A kind of romance between man and alcohol has been going on for over 9,000 years, but researchers are interested not only in the current influence of alcohol on culture or health, but also in the origins of this relationship.
Scientists at Stanford University examined fragments of nine amphorae discovered in the 1960s in a Neolithic village in Henan province. Earlier it was found that the age of these amphorae is about 6,000 years. The settlement was associated with the Yangshao culture, which was a semi-nomadic and agricultural society. Later, the Yangshao culture spread throughout the Yellow River Valley in the Miaodigu Phase (about 6,000-5,000 BC).
The researchers set out to find out if these amphorae were used to ferment beer. The fragments were washed, and then each of them was placed in a plastic bag with distilled water, which was immersed in an ultrasonic bath for three minutes. The liquid residue from each of the fragments was then processed using a dispersion of ethylenediaminetetraacetic acid. This substance is used in industry - to soften water - and in chemistry - to identify elements.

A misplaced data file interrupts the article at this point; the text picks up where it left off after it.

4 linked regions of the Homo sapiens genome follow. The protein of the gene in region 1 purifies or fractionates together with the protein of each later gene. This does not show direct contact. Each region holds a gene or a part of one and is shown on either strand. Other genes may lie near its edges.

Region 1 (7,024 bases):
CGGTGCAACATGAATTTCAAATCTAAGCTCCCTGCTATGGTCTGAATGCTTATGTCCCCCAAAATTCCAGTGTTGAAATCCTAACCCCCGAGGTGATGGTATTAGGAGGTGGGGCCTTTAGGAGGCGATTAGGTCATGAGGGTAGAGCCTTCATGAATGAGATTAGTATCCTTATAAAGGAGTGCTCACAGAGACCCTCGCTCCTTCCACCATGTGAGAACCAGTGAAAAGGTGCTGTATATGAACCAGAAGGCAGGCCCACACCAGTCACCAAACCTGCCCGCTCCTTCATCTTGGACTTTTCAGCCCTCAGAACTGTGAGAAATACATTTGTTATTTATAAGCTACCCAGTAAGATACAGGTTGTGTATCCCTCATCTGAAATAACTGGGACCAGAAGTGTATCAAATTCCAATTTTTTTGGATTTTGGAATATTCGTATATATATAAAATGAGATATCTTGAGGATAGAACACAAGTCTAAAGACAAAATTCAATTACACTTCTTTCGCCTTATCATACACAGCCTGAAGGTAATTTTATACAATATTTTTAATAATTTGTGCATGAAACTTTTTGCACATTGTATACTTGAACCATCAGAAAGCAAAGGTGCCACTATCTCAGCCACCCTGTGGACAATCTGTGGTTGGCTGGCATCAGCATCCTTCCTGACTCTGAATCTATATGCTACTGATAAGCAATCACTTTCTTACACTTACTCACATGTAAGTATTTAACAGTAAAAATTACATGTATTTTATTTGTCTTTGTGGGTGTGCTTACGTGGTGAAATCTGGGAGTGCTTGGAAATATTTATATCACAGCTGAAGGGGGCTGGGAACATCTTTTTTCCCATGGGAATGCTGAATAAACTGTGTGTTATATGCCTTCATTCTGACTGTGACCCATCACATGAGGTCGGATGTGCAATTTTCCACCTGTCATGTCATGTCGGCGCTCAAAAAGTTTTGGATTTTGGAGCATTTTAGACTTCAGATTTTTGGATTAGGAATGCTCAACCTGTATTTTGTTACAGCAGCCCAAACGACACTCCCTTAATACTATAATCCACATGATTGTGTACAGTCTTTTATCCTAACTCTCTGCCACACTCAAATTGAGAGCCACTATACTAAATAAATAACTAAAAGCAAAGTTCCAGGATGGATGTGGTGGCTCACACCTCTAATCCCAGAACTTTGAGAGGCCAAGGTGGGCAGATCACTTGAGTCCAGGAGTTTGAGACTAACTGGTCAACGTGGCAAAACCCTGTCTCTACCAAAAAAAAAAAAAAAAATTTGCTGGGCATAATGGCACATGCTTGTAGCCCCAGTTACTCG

Fragments of Neolithic amphorae found in China
The remains of fungi were found in the amphorae, proving that they were used for brewing beer. In addition, scientists have found that the ancient Chinese used two different methods of making beer. In the first, a mixture of millet, rice and grass seeds was used as malt; in the second, dry sourdough, moldy grass and grains were used. The second method was used to produce stronger beers. Supposedly, the Chinese used various variations of these methods to produce different types of alcohol, which is evidence that they were sophisticated brewers.
Two main methods were passed down from generation to generation and were recorded in Chinese literature in the first millennium BC. Strong beer was called "jiu", and lighter beer was called "li".
Fungi found inside shards
Amphoras were widespread in Neolithic China, some of them reaching a meter in height. These vessels played a key role in the Yangshao culture and, ultimately, in the production of alcohol. The amphorae had thin necks, which made it possible to reliably close them, excluding the penetration of air and creating anaerobic conditions during the fermentation process.
Earthenware vessels have been found in the vast area of the Yellow River Valley, which may indicate the spread of beer brewing technology, and possibly a growing interest in alcohol in China during the Stone Age.